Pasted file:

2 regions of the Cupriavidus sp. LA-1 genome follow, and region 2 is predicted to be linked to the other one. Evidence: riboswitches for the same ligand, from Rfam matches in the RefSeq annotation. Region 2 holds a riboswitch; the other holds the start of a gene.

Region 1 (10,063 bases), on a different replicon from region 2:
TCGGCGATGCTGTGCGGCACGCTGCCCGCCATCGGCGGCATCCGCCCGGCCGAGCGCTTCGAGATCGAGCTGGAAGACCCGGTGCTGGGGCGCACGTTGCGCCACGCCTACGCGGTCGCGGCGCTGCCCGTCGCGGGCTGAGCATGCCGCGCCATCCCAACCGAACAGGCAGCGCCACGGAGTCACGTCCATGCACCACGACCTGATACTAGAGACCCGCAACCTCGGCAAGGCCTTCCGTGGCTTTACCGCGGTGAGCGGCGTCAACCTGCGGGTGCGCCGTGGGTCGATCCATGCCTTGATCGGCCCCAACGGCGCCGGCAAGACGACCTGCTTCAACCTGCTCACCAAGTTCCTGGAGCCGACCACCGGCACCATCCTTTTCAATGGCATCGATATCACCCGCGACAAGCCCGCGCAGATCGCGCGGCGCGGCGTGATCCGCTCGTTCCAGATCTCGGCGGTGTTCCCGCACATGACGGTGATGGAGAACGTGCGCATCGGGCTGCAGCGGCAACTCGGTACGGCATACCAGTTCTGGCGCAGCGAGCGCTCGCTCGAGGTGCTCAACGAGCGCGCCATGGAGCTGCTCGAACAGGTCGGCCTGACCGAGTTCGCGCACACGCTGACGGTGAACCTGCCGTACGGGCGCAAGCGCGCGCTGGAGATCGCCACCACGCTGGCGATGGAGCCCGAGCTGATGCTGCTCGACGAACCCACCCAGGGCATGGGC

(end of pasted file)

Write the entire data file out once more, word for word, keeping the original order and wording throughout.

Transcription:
2 regions of the Cupriavidus sp. LA-1 genome follow, and region 2 is predicted to be linked to the other one. Evidence: riboswitches for the same ligand, from Rfam matches in the RefSeq annotation. Region 2 holds a riboswitch; the other holds the start of a gene.

Region 1 (10,063 bases), on a different replicon from region 2:
TCGGCGATGCTGTGCGGCACGCTGCCCGCCATCGGCGGCATCCGCCCGGCCGAGCGCTTCGAGATCGAGCTGGAAGACCCGGTGCTGGGGCGCACGTTGCGCCACGCCTACGCGGTCGCGGCGCTGCCCGTCGCGGGCTGAGCATGCCGCGCCATCCCAACCGAACAGGCAGCGCCACGGAGTCACGTCCATGCACCACGACCTGATACTAGAGACCCGCAACCTCGGCAAGGCCTTCCGTGGCTTTACCGCGGTGAGCGGCGTCAACCTGCGGGTGCGCCGTGGGTCGATCCATGCCTTGATCGGCCCCAACGGCGCCGGCAAGACGACCTGCTTCAACCTGCTCACCAAGTTCCTGGAGCCGACCACCGGCACCATCCTTTTCAATGGCATCGATATCACCCGCGACAAGCCCGCGCAGATCGCGCGGCGCGGCGTGATCCGCTCGTTCCAGATCTCGGCGGTGTTCCCGCACATGACGGTGATGGAGAACGTGCGCATCGGGCTGCAGCGGCAACTCGGTACGGCATACCAGTTCTGGCGCAGCGAGCGCTCGCTCGAGGTGCTCAACGAGCGCGCCATGGAGCTGCTCGAACAGGTCGGCCTGACCGAGTTCGCGCACACGCTGACGGTGAACCTGCCGTACGGGCGCAAGCGCGCGCTGGAGATCGCCACCACGCTGGCGATGGAGCCCGAGCTGATGCTGCTCGACGAACCCACCCAGGGCATGGGC